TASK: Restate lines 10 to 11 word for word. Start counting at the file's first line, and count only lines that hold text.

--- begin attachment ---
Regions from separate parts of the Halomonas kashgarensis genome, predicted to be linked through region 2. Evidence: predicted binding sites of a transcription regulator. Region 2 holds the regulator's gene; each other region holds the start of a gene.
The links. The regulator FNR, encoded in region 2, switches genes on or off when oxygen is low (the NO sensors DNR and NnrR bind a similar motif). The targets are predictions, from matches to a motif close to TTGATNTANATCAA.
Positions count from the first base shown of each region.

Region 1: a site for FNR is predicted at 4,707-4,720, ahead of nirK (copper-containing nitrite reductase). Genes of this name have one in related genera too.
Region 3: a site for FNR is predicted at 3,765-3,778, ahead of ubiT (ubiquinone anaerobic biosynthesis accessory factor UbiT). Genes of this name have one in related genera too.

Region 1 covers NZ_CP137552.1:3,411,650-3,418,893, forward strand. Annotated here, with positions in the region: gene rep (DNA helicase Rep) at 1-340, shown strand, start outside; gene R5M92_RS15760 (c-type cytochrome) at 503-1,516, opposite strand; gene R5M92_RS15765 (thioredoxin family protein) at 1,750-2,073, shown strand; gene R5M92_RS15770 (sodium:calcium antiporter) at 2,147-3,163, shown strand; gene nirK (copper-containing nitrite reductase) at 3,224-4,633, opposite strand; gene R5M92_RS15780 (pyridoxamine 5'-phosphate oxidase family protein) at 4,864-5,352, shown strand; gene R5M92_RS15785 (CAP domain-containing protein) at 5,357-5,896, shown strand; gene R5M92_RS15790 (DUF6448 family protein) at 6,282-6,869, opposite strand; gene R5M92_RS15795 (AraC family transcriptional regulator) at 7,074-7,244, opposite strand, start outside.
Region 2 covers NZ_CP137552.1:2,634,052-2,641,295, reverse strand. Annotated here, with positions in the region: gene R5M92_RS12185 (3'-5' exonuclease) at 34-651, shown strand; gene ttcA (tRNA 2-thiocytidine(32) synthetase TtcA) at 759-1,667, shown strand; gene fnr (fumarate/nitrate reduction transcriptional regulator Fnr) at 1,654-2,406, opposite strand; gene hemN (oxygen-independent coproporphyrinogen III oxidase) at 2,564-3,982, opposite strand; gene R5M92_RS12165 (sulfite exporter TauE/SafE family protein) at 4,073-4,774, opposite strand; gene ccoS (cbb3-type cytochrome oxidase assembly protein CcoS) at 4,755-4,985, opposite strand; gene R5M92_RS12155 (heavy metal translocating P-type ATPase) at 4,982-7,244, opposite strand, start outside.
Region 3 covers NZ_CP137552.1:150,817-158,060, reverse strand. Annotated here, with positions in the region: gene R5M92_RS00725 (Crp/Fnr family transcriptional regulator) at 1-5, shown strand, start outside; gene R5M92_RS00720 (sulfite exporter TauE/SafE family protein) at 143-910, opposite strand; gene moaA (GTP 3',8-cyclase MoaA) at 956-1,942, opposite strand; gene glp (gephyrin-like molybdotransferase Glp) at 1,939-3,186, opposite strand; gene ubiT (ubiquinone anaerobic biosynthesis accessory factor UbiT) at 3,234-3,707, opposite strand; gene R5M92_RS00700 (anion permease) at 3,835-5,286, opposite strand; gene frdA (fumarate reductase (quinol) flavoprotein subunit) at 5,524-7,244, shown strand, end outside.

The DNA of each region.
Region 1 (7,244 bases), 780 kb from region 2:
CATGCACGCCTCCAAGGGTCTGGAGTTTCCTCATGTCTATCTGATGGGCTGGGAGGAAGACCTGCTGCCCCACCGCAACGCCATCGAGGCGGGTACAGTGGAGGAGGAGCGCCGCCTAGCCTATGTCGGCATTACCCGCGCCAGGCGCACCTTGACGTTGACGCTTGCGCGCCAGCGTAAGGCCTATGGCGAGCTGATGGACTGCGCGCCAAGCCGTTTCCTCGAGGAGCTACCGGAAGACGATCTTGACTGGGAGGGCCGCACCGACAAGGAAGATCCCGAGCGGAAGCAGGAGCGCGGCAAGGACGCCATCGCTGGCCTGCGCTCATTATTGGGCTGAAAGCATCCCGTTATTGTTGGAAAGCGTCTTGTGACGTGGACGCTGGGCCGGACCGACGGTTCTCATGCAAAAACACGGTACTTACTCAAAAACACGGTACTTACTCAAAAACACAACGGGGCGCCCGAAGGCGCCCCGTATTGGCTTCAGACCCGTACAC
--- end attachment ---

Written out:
Region 1 (7,244 bases), 780 kb from region 2:
CATGCACGCCTCCAAGGGTCTGGAGTTTCCTCATGTCTATCTGATGGGCTGGGAGGAAGACCTGCTGCCCCACCGCAACGCCATCGAGGCGGGTACAGTGGAGGAGGAGCGCCGCCTAGCCTATGTCGGCATTACCCGCGCCAGGCGCACCTTGACGTTGACGCTTGCGCGCCAGCGTAAGGCCTATGGCGAGCTGATGGACTGCGCGCCAAGCCGTTTCCTCGAGGAGCTACCGGAAGACGATCTTGACTGGGAGGGCCGCACCGACAAGGAAGATCCCGAGCGGAAGCAGGAGCGCGGCAAGGACGCCATCGCTGGCCTGCGCTCATTATTGGGCTGAAAGCATCCCGTTATTGTTGGAAAGCGTCTTGTGACGTGGACGCTGGGCCGGACCGACGGTTCTCATGCAAAAACACGGTACTTACTCAAAAACACGGTACTTACTCAAAAACACAACGGGGCGCCCGAAGGCGCCCCGTATTGGCTTCAGACCCGTACAC